Red Mercury
rating: 0+x

Basic Information

Red Mercury is a top-secret mercury-based compound used in the creation of certain nuclear weapons of mass destruction. Or, maybe it's just the code name for some material that isn't red and isn't at all related to mercury, but is still used in weapon construction. Sources disagree on whether it goes in the bomb itself and somehow amplifies or triggers the explosion, or if it's used in the process of enriching uranium to just shorten the amount of time needed to amass a nuclear arsenal. Sources also differ as to whether it is used to make a super-strong boosted fission weapon, or a particularly nasty dirty bomb, or maybe a "clean" neutron bomb, or perhaps it serves a role in the miniaturization of a suitcase nuke, and some have even said it's used to make stealth technology applicable to nuclear missiles. From the GM's perspective, it's amazing because this one substance can do anything you want in regards to the most powerful weaponry in the world. Presumably, someone somewhere knows what it really is and how it works, and it's a tightly-controlled military secret that's just been garbled by the press over the years.

Or, it's nothing but a hoax, a confidence game that has been used since at least 1979 to fleece or entrap governmental bad-actors and terrorist cells alike. Honestly, it's unclear if the stuff even exists, but that didn't stop it from having an asking price of nearly $2 Million per Kilo on the black market in the 1990s. Were those black market sellers irresponsible mad scientists, immoral gun-runners, daring con artists or clever undercover cops? They were certainly at least one of the above.

All of which makes red mercury perfect for gaming.

Sources

Bibliography

Game and Story Use

  • A potential Applied Phlebotinum, especially for a high-stakes espionage game where nuclear arsenals are in play (or under development). When an atomic bomb just isn't good enough, and you need a real bunker buster or an especially horrific dirty bomb, red mercury can serve as the mcguffin or technobabble buzzword to lend your craziest plot developments the veneer of scientific plausibility.
  • Con artists working a major grift (conning the terrorists with dummy material) could complicate any of those plots. Even if red mercury really does turn out to be a real thing that does something specific within your rules set or setting, there could still be con men or sting operations using fake red mercury as bait.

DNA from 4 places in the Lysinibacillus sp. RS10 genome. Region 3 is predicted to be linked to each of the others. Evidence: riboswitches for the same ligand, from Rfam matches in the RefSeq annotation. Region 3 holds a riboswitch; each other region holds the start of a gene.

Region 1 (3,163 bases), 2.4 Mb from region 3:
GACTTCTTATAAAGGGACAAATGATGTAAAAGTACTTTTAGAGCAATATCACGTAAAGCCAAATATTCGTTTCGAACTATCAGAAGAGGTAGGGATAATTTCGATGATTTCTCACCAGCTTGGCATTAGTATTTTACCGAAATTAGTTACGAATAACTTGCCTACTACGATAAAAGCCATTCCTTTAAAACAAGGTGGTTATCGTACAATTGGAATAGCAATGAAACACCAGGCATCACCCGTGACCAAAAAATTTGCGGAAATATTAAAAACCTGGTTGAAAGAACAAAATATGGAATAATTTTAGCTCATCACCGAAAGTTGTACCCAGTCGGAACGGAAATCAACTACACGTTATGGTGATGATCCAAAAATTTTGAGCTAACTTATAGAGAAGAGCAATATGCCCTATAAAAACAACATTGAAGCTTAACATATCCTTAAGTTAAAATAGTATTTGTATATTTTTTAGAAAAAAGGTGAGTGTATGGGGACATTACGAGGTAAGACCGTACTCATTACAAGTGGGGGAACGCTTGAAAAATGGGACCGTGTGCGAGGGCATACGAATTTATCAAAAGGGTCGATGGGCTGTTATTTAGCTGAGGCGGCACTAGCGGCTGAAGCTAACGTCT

• That is a very brave conman, if they are daring to steal from a nuke-building terrorist cell. His victims won't go to the police to report the crime, obviously, but they may well try to kill him if they can do so in a way that doesn't expose their cell to the authorities. (Coincidentally, I hear this red mercury stuff can generate 1.21 gigawatts.)
    • If a friendly government is using this to lure out bad actors, when the PCs close in on the seller they may find that he is spirited away or protected from on high by a government conspiracy. Telling friend from foe from fake-out will require a lot of detective work on the part of the PCs.
    • For great plot, consider having everyone involved being an undercover government employee, possibly with several agencies, not all of them from different nations, conspiring to arrest one another for what turns out to be a non-existent crime. Bonus points if one of them is doing it deliberately to burn, flush or just troll the others.
  • In wainscot fantasy this may turn out to be some alchemical substance (alchemists seem to have had a fatal attraction to mercury) or something otherwise mystical and/or extradimensional.
  • For sci-fi this could be some ultra-tech material, possibly a nannite fluid, maybe salvaged from some downed UFO. Some kind of ultramundane allotrope of a known element may also be an option.
Unless otherwise stated, the content of this page is licensed under Creative Commons Attribution-ShareAlike 3.0 License